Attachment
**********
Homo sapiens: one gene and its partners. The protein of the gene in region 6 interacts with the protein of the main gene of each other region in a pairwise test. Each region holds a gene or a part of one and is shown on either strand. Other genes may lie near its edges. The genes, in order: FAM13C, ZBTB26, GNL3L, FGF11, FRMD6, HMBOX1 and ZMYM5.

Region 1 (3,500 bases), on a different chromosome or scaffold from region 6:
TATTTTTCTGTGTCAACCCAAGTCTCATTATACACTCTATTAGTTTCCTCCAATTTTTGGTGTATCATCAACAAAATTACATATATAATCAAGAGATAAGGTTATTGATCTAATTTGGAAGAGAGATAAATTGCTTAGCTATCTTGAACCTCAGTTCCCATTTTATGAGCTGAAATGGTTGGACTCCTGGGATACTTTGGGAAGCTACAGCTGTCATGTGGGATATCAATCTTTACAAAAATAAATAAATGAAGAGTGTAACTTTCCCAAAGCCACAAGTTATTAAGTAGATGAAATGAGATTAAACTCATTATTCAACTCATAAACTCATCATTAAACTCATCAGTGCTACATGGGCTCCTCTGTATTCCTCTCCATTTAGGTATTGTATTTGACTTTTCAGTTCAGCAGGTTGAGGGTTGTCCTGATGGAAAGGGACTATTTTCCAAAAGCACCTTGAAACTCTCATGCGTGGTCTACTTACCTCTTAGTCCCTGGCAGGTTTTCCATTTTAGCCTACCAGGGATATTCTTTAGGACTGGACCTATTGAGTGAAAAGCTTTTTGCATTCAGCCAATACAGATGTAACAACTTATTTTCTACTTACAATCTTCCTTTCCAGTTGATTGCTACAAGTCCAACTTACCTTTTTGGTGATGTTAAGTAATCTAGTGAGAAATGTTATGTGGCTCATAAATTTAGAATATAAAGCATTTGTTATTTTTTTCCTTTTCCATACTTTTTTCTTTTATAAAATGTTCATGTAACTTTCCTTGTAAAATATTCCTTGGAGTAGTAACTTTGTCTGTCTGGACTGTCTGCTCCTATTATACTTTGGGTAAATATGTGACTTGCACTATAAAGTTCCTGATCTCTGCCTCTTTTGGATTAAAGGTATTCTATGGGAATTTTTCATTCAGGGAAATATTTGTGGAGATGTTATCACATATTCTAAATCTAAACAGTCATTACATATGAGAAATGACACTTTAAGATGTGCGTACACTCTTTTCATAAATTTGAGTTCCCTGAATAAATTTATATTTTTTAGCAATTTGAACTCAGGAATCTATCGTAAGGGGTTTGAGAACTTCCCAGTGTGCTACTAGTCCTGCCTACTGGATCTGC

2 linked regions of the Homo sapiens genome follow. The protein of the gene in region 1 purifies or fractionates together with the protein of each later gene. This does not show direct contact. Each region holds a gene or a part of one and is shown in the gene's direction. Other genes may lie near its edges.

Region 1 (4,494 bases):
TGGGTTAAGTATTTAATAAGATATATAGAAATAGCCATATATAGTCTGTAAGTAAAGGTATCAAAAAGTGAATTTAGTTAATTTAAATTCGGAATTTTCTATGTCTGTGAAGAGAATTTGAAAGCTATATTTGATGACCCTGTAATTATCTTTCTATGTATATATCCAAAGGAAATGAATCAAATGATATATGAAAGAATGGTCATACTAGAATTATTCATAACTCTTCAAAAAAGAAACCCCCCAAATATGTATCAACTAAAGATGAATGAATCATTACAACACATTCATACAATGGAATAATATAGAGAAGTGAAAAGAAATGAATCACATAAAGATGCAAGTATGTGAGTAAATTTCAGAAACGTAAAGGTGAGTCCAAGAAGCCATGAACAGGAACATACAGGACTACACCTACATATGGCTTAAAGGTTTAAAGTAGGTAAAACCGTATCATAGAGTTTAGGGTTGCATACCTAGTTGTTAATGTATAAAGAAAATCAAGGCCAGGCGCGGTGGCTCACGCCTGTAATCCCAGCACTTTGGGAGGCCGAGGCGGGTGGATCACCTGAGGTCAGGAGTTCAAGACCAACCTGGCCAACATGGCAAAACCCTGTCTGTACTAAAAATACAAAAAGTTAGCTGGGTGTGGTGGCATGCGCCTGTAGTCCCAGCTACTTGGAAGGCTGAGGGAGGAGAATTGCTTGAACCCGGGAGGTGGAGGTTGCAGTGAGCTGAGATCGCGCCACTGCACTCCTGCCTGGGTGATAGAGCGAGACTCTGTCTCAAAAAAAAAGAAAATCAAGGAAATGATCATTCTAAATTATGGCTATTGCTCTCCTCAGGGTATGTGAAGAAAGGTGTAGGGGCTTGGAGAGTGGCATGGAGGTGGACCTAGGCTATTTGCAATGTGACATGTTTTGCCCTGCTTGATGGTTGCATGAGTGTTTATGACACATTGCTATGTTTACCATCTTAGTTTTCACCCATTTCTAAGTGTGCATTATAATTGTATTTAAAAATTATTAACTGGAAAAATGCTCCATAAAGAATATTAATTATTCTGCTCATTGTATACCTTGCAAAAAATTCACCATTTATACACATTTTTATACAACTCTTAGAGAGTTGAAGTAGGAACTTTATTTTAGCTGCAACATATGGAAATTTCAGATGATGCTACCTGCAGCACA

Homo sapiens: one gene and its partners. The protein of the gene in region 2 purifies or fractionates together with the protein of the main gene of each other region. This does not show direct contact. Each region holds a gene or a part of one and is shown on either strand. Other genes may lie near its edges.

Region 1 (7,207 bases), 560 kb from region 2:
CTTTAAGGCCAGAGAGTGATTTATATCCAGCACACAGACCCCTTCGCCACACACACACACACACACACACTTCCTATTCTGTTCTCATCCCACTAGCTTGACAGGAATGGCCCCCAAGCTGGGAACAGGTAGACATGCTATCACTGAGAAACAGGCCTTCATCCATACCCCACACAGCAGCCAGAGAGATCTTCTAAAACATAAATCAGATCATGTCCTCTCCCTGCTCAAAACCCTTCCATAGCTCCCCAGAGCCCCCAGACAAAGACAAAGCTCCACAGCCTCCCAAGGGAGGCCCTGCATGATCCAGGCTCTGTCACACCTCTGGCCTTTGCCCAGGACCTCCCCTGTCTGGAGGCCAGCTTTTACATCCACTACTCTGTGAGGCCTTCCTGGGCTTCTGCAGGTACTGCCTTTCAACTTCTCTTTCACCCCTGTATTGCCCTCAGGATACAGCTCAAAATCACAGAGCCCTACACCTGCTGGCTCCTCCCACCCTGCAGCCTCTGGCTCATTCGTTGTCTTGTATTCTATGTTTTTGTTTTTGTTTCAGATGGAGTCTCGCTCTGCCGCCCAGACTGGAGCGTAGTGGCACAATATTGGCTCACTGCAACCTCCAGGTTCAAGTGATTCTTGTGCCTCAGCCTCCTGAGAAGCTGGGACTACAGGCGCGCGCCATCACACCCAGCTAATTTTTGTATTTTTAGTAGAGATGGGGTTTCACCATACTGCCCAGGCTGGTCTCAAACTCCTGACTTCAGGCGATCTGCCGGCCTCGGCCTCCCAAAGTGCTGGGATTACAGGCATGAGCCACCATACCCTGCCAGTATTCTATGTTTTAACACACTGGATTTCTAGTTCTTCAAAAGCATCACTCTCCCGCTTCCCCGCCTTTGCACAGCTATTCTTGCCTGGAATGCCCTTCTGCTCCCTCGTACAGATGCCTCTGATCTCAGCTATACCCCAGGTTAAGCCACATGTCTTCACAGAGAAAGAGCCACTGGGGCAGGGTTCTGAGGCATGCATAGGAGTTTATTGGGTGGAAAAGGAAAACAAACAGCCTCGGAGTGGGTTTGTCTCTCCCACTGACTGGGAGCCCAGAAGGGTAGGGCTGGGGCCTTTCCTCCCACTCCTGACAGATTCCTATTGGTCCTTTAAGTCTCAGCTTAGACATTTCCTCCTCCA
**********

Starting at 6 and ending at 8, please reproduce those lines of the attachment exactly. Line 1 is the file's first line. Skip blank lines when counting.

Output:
TGGGTTAAGTATTTAATAAGATATATAGAAATAGCCATATATAGTCTGTAAGTAAAGGTATCAAAAAGTGAATTTAGTTAATTTAAATTCGGAATTTTCTATGTCTGTGAAGAGAATTTGAAAGCTATATTTGATGACCCTGTAATTATCTTTCTATGTATATATCCAAAGGAAATGAATCAAATGATATATGAAAGAATGGTCATACTAGAATTATTCATAACTCTTCAAAAAAGAAACCCCCCAAATATGTATCAACTAAAGATGAATGAATCATTACAACACATTCATACAATGGAATAATATAGAGAAGTGAAAAGAAATGAATCACATAAAGATGCAAGTATGTGAGTAAATTTCAGAAACGTAAAGGTGAGTCCAAGAAGCCATGAACAGGAACATACAGGACTACACCTACATATGGCTTAAAGGTTTAAAGTAGGTAAAACCGTATCATAGAGTTTAGGGTTGCATACCTAGTTGTTAATGTATAAAGAAAATCAAGGCCAGGCGCGGTGGCTCACGCCTGTAATCCCAGCACTTTGGGAGGCCGAGGCGGGTGGATCACCTGAGGTCAGGAGTTCAAGACCAACCTGGCCAACATGGCAAAACCCTGTCTGTACTAAAAATACAAAAAGTTAGCTGGGTGTGGTGGCATGCGCCTGTAGTCCCAGCTACTTGGAAGGCTGAGGGAGGAGAATTGCTTGAACCCGGGAGGTGGAGGTTGCAGTGAGCTGAGATCGCGCCACTGCACTCCTGCCTGGGTGATAGAGCGAGACTCTGTCTCAAAAAAAAAGAAAATCAAGGAAATGATCATTCTAAATTATGGCTATTGCTCTCCTCAGGGTATGTGAAGAAAGGTGTAGGGGCTTGGAGAGTGGCATGGAGGTGGACCTAGGCTATTTGCAATGTGACATGTTTTGCCCTGCTTGATGGTTGCATGAGTGTTTATGACACATTGCTATGTTTACCATCTTAGTTTTCACCCATTTCTAAGTGTGCATTATAATTGTATTTAAAAATTATTAACTGGAAAAATGCTCCATAAAGAATATTAATTATTCTGCTCATTGTATACCTTGCAAAAAATTCACCATTTATACACATTTTTATACAACTCTTAGAGAGTTGAAGTAGGAACTTTATTTTAGCTGCAACATATGGAAATTTCAGATGATGCTACCTGCAGCACA

Homo sapiens: one gene and its partners. The protein of the gene in region 2 purifies or fractionates together with the protein of the main gene of each other region. This does not show direct contact. Each region holds a gene or a part of one and is shown on either strand. Other genes may lie near its edges.

Region 1 (7,207 bases), 560 kb from region 2: